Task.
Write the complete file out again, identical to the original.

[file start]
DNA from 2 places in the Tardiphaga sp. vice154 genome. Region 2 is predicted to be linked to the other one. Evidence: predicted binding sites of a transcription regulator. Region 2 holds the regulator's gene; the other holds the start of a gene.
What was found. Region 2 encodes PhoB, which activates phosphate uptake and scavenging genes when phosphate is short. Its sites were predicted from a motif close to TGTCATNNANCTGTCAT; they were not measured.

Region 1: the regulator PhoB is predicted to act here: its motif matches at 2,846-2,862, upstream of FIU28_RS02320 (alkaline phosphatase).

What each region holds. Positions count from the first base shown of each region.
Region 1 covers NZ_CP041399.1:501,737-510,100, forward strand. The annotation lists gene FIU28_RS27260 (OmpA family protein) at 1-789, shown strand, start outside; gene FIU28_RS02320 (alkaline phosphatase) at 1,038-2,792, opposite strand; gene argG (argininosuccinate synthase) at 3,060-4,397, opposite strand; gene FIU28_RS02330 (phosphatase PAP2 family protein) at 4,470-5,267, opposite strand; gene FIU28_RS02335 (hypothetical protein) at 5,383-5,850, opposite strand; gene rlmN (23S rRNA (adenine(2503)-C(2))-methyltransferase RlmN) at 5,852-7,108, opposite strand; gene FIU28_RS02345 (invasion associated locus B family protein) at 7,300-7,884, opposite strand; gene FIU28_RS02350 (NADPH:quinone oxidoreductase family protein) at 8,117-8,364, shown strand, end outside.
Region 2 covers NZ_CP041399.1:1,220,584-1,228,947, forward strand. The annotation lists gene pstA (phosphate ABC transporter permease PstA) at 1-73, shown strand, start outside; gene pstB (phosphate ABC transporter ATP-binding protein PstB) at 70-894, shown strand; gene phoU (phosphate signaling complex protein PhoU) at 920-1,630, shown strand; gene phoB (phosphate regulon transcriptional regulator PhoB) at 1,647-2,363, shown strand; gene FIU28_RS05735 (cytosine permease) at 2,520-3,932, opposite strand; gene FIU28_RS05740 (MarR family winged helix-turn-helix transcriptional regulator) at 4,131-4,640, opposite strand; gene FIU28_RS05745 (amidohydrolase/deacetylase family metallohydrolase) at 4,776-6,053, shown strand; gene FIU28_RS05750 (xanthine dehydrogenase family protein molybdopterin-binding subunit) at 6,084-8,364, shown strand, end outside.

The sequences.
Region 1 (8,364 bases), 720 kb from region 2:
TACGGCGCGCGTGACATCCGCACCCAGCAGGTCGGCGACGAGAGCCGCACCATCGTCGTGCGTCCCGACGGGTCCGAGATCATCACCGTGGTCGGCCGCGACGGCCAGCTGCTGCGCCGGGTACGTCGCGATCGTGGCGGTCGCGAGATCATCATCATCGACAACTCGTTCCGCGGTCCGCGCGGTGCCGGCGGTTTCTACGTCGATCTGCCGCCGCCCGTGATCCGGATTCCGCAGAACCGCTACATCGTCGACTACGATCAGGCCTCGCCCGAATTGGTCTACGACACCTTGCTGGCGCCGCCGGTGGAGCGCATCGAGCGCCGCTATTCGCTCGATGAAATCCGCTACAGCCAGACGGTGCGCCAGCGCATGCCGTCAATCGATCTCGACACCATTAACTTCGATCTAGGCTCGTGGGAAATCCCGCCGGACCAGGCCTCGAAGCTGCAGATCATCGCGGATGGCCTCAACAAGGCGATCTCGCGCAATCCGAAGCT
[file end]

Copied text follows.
DNA from 2 places in the Tardiphaga sp. vice154 genome. Region 2 is predicted to be linked to the other one. Evidence: predicted binding sites of a transcription regulator. Region 2 holds the regulator's gene; the other holds the start of a gene.
What was found. Region 2 encodes PhoB, which activates phosphate uptake and scavenging genes when phosphate is short. Its sites were predicted from a motif close to TGTCATNNANCTGTCAT; they were not measured.

Region 1: the regulator PhoB is predicted to act here: its motif matches at 2,846-2,862, upstream of FIU28_RS02320 (alkaline phosphatase).

What each region holds. Positions count from the first base shown of each region.
Region 1 covers NZ_CP041399.1:501,737-510,100, forward strand. The annotation lists gene FIU28_RS27260 (OmpA family protein) at 1-789, shown strand, start outside; gene FIU28_RS02320 (alkaline phosphatase) at 1,038-2,792, opposite strand; gene argG (argininosuccinate synthase) at 3,060-4,397, opposite strand; gene FIU28_RS02330 (phosphatase PAP2 family protein) at 4,470-5,267, opposite strand; gene FIU28_RS02335 (hypothetical protein) at 5,383-5,850, opposite strand; gene rlmN (23S rRNA (adenine(2503)-C(2))-methyltransferase RlmN) at 5,852-7,108, opposite strand; gene FIU28_RS02345 (invasion associated locus B family protein) at 7,300-7,884, opposite strand; gene FIU28_RS02350 (NADPH:quinone oxidoreductase family protein) at 8,117-8,364, shown strand, end outside.
Region 2 covers NZ_CP041399.1:1,220,584-1,228,947, forward strand. The annotation lists gene pstA (phosphate ABC transporter permease PstA) at 1-73, shown strand, start outside; gene pstB (phosphate ABC transporter ATP-binding protein PstB) at 70-894, shown strand; gene phoU (phosphate signaling complex protein PhoU) at 920-1,630, shown strand; gene phoB (phosphate regulon transcriptional regulator PhoB) at 1,647-2,363, shown strand; gene FIU28_RS05735 (cytosine permease) at 2,520-3,932, opposite strand; gene FIU28_RS05740 (MarR family winged helix-turn-helix transcriptional regulator) at 4,131-4,640, opposite strand; gene FIU28_RS05745 (amidohydrolase/deacetylase family metallohydrolase) at 4,776-6,053, shown strand; gene FIU28_RS05750 (xanthine dehydrogenase family protein molybdopterin-binding subunit) at 6,084-8,364, shown strand, end outside.

The sequences.
Region 1 (8,364 bases), 720 kb from region 2:
TACGGCGCGCGTGACATCCGCACCCAGCAGGTCGGCGACGAGAGCCGCACCATCGTCGTGCGTCCCGACGGGTCCGAGATCATCACCGTGGTCGGCCGCGACGGCCAGCTGCTGCGCCGGGTACGTCGCGATCGTGGCGGTCGCGAGATCATCATCATCGACAACTCGTTCCGCGGTCCGCGCGGTGCCGGCGGTTTCTACGTCGATCTGCCGCCGCCCGTGATCCGGATTCCGCAGAACCGCTACATCGTCGACTACGATCAGGCCTCGCCCGAATTGGTCTACGACACCTTGCTGGCGCCGCCGGTGGAGCGCATCGAGCGCCGCTATTCGCTCGATGAAATCCGCTACAGCCAGACGGTGCGCCAGCGCATGCCGTCAATCGATCTCGACACCATTAACTTCGATCTAGGCTCGTGGGAAATCCCGCCGGACCAGGCCTCGAAGCTGCAGATCATCGCGGATGGCCTCAACAAGGCGATCTCGCGCAATCCGAAGCT